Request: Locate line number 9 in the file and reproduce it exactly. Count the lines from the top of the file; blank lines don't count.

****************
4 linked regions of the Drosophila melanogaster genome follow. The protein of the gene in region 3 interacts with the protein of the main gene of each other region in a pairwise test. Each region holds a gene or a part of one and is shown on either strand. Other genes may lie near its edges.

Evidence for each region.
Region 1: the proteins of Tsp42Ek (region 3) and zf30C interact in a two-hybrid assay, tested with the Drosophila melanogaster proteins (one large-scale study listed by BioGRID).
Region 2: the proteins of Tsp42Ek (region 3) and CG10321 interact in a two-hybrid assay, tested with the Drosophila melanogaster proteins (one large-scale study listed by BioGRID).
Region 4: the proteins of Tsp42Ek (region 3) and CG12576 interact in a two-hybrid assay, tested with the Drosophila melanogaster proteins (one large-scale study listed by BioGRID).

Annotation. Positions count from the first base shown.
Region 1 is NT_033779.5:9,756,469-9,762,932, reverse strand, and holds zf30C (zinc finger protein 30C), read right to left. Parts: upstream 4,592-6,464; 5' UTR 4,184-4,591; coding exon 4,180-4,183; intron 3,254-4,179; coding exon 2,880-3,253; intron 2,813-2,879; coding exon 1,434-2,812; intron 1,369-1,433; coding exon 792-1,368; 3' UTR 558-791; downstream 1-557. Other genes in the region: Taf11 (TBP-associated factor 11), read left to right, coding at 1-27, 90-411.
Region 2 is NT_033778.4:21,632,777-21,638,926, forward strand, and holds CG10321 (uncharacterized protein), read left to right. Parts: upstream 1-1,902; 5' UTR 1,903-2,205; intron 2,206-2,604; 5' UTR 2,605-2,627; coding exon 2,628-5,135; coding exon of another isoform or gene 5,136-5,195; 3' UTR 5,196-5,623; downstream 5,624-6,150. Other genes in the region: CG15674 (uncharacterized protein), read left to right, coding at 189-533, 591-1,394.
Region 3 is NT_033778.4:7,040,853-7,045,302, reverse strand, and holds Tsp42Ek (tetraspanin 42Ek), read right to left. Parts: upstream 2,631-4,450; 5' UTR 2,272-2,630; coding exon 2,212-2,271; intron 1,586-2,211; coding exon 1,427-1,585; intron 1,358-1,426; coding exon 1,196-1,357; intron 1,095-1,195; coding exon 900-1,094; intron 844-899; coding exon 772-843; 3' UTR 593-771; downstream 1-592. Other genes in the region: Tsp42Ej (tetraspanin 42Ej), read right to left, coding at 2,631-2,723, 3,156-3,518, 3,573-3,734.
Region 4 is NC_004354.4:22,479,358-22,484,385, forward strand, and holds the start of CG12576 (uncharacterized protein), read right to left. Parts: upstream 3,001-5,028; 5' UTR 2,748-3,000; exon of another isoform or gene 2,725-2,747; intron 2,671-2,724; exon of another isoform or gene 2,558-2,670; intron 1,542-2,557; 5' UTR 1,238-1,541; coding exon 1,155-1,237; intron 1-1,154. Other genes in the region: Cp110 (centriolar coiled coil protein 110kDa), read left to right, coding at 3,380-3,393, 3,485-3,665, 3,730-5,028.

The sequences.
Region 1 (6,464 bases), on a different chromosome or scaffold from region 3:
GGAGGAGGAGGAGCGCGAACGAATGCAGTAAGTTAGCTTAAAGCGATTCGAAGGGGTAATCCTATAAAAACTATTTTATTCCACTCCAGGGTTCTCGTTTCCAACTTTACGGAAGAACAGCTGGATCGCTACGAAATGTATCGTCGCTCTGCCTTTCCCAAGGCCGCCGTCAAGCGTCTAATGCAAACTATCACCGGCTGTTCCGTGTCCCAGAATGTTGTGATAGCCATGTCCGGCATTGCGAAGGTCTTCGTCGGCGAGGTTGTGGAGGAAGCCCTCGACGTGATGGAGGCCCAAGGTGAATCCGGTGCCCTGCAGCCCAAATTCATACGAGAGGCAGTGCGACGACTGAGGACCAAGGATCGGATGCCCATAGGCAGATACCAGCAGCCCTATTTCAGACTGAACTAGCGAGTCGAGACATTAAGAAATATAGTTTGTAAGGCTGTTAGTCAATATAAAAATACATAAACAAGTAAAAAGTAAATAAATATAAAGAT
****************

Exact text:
Region 3 is NT_033778.4:7,040,853-7,045,302, reverse strand, and holds Tsp42Ek (tetraspanin 42Ek), read right to left. Parts: upstream 2,631-4,450; 5' UTR 2,272-2,630; coding exon 2,212-2,271; intron 1,586-2,211; coding exon 1,427-1,585; intron 1,358-1,426; coding exon 1,196-1,357; intron 1,095-1,195; coding exon 900-1,094; intron 844-899; coding exon 772-843; 3' UTR 593-771; downstream 1-592. Other genes in the region: Tsp42Ej (tetraspanin 42Ej), read right to left, coding at 2,631-2,723, 3,156-3,518, 3,573-3,734.